Wednesday, 26 July 2017



After last night's soporific arty-farty tosh at the National ... this riveting play at the Almeida, quite the best thing I've seen in ages. I can't say that I often go to the theatre two nights on the run, but I booked months and months ago to see Ink -  the story of the launch of Rupert Murdoch's super soaraway Sun - and it's terrific. 5* from me, and an audience almost unanimously old enough to feel nostalgia for the rattle of typewriters clearly agreed.  I'll be tempted to go again when it opens in the West End.

Tuesday, 25 July 2017



I spent a few days in Dublin last week and was standing outside the (newly-renovated) National Gallery of Ireland before the doors opened. Luckily, my hotel was only five minutes walk away, in the heart of Georgian Dublin where I'd happily spend an afternoon admiring front doors.
What a thrill to see ten Vermeers, almost a third of what survives, especially as the National Gallery on a weekday morning is a whole lot more conducive to enjoyment than battling crowds in the Louvre. (This exhibition won't be coming to London.)
But it wasn't just the Vermeers. The supporting cast was excellent, too.

The Slippers, Samuel van Hoogstraten




A Woman Playing a Clavichord, Gerrit Dou
Missed my favourite painting when I visited Dulwich a couple of weeks ago ... so that's where she was! 

Woman Reading a Letter, Gabriel Metsu

Feet protesting when I'd finished, I jumped on a hop on/off tourist bus for a sit-down, and found myself outside the Guinness brewery ... All I can say is, DON'T. Don't ever do this to yourself. Hot, noisy, crowded, devised by some sadistic mind for the torture of tourists -  but you have to admire the Irish, extracting €20 for a 'free' pint. And I don't even like Guinness. I managed half a pint in the overrated Gravity Bar, then scarpered.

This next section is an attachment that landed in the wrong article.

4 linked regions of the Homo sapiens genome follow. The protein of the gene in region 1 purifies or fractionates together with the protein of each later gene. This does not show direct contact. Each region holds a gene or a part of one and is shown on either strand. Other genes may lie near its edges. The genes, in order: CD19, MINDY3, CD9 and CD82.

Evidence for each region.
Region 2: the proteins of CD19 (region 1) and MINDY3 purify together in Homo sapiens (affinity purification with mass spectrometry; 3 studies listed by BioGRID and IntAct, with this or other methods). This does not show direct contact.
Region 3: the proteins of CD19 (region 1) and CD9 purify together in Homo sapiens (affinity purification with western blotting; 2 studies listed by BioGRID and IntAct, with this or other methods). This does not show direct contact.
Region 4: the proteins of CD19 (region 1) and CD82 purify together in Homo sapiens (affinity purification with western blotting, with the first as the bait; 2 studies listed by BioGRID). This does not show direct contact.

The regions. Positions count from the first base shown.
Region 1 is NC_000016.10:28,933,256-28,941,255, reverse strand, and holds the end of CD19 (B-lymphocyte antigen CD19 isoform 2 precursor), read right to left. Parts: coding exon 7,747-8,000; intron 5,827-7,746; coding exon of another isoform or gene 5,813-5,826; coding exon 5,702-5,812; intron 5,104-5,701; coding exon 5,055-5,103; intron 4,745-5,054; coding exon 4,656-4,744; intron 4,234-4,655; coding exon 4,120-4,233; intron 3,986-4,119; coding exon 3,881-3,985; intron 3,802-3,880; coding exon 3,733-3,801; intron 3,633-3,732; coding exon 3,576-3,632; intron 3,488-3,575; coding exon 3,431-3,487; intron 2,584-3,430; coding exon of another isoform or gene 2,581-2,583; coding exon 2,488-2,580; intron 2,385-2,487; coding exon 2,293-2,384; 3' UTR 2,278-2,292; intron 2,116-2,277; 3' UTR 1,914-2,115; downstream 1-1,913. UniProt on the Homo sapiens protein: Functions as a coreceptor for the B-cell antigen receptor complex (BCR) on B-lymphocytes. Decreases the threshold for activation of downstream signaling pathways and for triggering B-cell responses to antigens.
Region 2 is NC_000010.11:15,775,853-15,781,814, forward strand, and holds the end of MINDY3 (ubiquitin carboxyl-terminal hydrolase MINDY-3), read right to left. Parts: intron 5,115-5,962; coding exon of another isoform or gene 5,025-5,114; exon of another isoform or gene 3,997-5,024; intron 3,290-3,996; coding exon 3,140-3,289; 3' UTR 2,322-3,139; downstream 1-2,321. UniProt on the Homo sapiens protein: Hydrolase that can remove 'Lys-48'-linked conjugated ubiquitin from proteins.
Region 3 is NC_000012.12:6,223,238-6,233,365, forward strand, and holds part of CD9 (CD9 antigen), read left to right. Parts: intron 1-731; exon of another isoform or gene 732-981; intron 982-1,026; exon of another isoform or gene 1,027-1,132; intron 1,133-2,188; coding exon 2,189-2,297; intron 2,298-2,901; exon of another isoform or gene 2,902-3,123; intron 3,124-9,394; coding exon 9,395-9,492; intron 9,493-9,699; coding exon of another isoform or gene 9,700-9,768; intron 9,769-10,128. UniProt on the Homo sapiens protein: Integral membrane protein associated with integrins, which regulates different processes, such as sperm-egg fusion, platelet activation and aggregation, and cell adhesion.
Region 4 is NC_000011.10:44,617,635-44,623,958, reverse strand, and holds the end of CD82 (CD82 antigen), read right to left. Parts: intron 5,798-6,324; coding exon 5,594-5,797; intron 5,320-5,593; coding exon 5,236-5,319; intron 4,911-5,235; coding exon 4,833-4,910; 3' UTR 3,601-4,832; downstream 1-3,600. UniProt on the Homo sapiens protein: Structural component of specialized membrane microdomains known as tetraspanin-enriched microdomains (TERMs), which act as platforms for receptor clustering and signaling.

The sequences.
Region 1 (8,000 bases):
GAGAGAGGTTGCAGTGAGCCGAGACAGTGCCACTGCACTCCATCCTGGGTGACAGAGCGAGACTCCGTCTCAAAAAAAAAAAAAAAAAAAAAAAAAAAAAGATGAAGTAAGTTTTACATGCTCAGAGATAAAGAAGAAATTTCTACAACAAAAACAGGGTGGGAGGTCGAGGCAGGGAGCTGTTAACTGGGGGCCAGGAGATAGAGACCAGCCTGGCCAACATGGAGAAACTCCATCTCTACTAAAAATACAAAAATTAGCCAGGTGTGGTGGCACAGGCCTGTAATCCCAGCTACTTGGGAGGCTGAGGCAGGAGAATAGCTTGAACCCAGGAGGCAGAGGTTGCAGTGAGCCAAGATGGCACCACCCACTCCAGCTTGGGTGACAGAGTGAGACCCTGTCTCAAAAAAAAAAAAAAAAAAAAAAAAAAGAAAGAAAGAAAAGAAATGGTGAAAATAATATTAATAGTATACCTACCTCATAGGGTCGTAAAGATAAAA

Great poster. Stunning lighting design. Impenetrable play.

Common - on at the National Theatre - has had some stinking reviews. This was one of the better ones. It's frustrating to see such a wonderful actress in such an unwieldy, self-indulgent play; but the last time I saw Anne-Marie Duff on stage, if anything, the play was even worse.  William Blake meets the Wicker Man, said the Guardian; I'd throw in a dash of Mr Strange and Mr Norrell, too.

I had a little snooze. Quite a few people didn't return after the interval.

Don't ask me what it was about!

But I'm looking forward to this which promises to be a much better night.

Monday, 24 July 2017



I thought this looked interesting but I soon got rather bored by this Canadian astronaut telling me - repetitively - what a hard-working, humble, thoroughly reliable, all-round decent good guy he is. I'm sure I'd like to have him onside in a crisis, but he sent my Great British cynicism soaring. I was hoping for something more like this.

Monday, 17 July 2017



On a flying to visit to Edinburgh last week, I had a couple of hours to spare and decided to be a real tourist and visit the Royal Yacht Britannia - conveniently berthed outside Debenham's to make HM feel at home because there's a TKMaxx right outside Windsor Castle, too. (I've often wondered if she ever gets the chance to rummage through the handbags and cheap soaps or if she's eaten up with curiosity every time she sails past in the Rolls.)